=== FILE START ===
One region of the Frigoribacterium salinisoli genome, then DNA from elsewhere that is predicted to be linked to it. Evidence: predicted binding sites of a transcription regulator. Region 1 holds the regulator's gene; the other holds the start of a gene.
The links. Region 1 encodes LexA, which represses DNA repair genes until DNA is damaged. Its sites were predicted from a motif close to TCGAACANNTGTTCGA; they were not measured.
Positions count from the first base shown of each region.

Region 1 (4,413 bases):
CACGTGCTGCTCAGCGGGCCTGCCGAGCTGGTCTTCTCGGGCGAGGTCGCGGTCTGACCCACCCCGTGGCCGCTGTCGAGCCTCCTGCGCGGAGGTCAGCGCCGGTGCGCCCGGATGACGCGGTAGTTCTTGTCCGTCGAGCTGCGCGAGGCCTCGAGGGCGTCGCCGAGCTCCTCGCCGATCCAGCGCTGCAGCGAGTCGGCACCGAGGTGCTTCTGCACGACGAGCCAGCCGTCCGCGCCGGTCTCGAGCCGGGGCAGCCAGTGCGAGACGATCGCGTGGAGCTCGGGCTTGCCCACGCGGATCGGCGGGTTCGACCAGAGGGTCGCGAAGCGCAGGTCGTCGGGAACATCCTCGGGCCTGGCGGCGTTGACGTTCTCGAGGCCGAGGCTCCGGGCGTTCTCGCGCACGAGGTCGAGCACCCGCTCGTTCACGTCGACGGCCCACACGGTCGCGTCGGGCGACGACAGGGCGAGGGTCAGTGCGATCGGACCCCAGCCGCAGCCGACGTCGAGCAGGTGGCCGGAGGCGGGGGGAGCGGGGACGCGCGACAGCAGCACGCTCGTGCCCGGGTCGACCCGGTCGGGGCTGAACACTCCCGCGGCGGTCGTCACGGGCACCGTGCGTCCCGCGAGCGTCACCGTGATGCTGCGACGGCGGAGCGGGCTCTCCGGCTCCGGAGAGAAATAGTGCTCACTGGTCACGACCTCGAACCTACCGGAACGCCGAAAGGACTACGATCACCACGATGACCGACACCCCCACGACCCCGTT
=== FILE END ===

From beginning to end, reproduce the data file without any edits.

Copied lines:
One region of the Frigoribacterium salinisoli genome, then DNA from elsewhere that is predicted to be linked to it. Evidence: predicted binding sites of a transcription regulator. Region 1 holds the regulator's gene; the other holds the start of a gene.
The links. Region 1 encodes LexA, which represses DNA repair genes until DNA is damaged. Its sites were predicted from a motif close to TCGAACANNTGTTCGA; they were not measured.
Positions count from the first base shown of each region.

Region 1 (4,413 bases):
CACGTGCTGCTCAGCGGGCCTGCCGAGCTGGTCTTCTCGGGCGAGGTCGCGGTCTGACCCACCCCGTGGCCGCTGTCGAGCCTCCTGCGCGGAGGTCAGCGCCGGTGCGCCCGGATGACGCGGTAGTTCTTGTCCGTCGAGCTGCGCGAGGCCTCGAGGGCGTCGCCGAGCTCCTCGCCGATCCAGCGCTGCAGCGAGTCGGCACCGAGGTGCTTCTGCACGACGAGCCAGCCGTCCGCGCCGGTCTCGAGCCGGGGCAGCCAGTGCGAGACGATCGCGTGGAGCTCGGGCTTGCCCACGCGGATCGGCGGGTTCGACCAGAGGGTCGCGAAGCGCAGGTCGTCGGGAACATCCTCGGGCCTGGCGGCGTTGACGTTCTCGAGGCCGAGGCTCCGGGCGTTCTCGCGCACGAGGTCGAGCACCCGCTCGTTCACGTCGACGGCCCACACGGTCGCGTCGGGCGACGACAGGGCGAGGGTCAGTGCGATCGGACCCCAGCCGCAGCCGACGTCGAGCAGGTGGCCGGAGGCGGGGGGAGCGGGGACGCGCGACAGCAGCACGCTCGTGCCCGGGTCGACCCGGTCGGGGCTGAACACTCCCGCGGCGGTCGTCACGGGCACCGTGCGTCCCGCGAGCGTCACCGTGATGCTGCGACGGCGGAGCGGGCTCTCCGGCTCCGGAGAGAAATAGTGCTCACTGGTCACGACCTCGAACCTACCGGAACGCCGAAAGGACTACGATCACCACGATGACCGACACCCCCACGACCCCGTT